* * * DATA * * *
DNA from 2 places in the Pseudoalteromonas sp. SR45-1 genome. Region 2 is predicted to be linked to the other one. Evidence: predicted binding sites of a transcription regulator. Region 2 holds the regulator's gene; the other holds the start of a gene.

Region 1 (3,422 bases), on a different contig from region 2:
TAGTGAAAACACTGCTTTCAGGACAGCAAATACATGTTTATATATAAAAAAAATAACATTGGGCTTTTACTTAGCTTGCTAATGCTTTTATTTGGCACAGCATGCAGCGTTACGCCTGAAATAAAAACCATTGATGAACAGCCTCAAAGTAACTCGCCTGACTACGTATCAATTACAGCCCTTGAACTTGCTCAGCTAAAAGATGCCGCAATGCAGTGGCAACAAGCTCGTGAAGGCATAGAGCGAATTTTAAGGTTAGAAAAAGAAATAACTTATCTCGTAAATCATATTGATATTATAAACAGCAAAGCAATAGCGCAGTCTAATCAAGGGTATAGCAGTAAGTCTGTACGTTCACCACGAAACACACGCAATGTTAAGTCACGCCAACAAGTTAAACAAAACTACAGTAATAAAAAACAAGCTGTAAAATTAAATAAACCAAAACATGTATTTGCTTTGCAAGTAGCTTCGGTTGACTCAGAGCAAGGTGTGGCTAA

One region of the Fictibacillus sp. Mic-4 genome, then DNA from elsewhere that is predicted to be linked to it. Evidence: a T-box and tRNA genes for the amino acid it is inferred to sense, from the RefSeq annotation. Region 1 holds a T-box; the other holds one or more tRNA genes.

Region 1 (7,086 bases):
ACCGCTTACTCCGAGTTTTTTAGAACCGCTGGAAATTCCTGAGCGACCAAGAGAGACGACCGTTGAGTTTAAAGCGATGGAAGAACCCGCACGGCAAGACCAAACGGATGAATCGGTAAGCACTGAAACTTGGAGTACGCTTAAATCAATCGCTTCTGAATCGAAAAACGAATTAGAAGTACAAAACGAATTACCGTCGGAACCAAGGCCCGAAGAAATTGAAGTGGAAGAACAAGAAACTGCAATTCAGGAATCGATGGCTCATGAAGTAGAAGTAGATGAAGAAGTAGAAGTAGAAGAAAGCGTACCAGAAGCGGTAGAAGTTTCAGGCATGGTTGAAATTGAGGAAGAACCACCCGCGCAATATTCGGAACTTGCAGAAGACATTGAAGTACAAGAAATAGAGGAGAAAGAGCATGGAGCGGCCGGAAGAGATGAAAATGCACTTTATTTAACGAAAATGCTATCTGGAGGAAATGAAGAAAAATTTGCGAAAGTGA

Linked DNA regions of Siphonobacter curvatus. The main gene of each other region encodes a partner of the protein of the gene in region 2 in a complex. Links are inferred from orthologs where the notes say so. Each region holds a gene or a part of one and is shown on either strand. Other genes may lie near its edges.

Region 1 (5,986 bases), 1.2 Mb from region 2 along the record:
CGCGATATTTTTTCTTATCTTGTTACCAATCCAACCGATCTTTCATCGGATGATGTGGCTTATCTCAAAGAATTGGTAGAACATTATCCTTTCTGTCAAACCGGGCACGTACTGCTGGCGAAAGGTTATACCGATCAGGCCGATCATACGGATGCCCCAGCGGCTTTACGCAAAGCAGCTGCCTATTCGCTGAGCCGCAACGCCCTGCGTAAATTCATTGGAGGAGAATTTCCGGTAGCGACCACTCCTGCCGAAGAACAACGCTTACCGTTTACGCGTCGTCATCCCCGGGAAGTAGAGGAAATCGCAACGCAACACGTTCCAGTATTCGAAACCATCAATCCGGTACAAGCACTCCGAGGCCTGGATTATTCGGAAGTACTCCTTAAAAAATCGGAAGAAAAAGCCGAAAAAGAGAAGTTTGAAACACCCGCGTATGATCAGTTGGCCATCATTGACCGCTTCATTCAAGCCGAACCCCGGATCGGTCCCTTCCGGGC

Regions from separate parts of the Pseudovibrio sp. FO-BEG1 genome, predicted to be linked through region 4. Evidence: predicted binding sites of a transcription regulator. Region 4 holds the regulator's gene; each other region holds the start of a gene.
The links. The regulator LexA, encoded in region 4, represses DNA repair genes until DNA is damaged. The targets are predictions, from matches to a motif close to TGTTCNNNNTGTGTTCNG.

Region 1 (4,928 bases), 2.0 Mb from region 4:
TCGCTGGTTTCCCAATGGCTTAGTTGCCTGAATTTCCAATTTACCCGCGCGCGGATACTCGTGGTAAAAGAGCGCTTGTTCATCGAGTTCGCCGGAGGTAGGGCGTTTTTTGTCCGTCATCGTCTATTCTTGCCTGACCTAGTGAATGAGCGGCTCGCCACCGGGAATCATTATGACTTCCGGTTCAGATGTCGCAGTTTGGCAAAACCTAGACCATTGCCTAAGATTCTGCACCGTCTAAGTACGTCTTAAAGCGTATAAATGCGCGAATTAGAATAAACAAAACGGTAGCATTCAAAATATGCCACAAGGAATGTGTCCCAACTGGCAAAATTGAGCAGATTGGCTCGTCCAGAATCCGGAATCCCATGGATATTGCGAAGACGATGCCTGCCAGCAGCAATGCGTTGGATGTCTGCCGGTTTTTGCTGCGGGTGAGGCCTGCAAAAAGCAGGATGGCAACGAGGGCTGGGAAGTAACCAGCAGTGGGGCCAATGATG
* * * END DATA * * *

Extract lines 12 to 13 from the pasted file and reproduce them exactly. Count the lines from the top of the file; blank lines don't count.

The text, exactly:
Region 1 (4,928 bases), 2.0 Mb from region 4:
TCGCTGGTTTCCCAATGGCTTAGTTGCCTGAATTTCCAATTTACCCGCGCGCGGATACTCGTGGTAAAAGAGCGCTTGTTCATCGAGTTCGCCGGAGGTAGGGCGTTTTTTGTCCGTCATCGTCTATTCTTGCCTGACCTAGTGAATGAGCGGCTCGCCACCGGGAATCATTATGACTTCCGGTTCAGATGTCGCAGTTTGGCAAAACCTAGACCATTGCCTAAGATTCTGCACCGTCTAAGTACGTCTTAAAGCGTATAAATGCGCGAATTAGAATAAACAAAACGGTAGCATTCAAAATATGCCACAAGGAATGTGTCCCAACTGGCAAAATTGAGCAGATTGGCTCGTCCAGAATCCGGAATCCCATGGATATTGCGAAGACGATGCCTGCCAGCAGCAATGCGTTGGATGTCTGCCGGTTTTTGCTGCGGGTGAGGCCTGCAAAAAGCAGGATGGCAACGAGGGCTGGGAAGTAACCAGCAGTGGGGCCAATGATG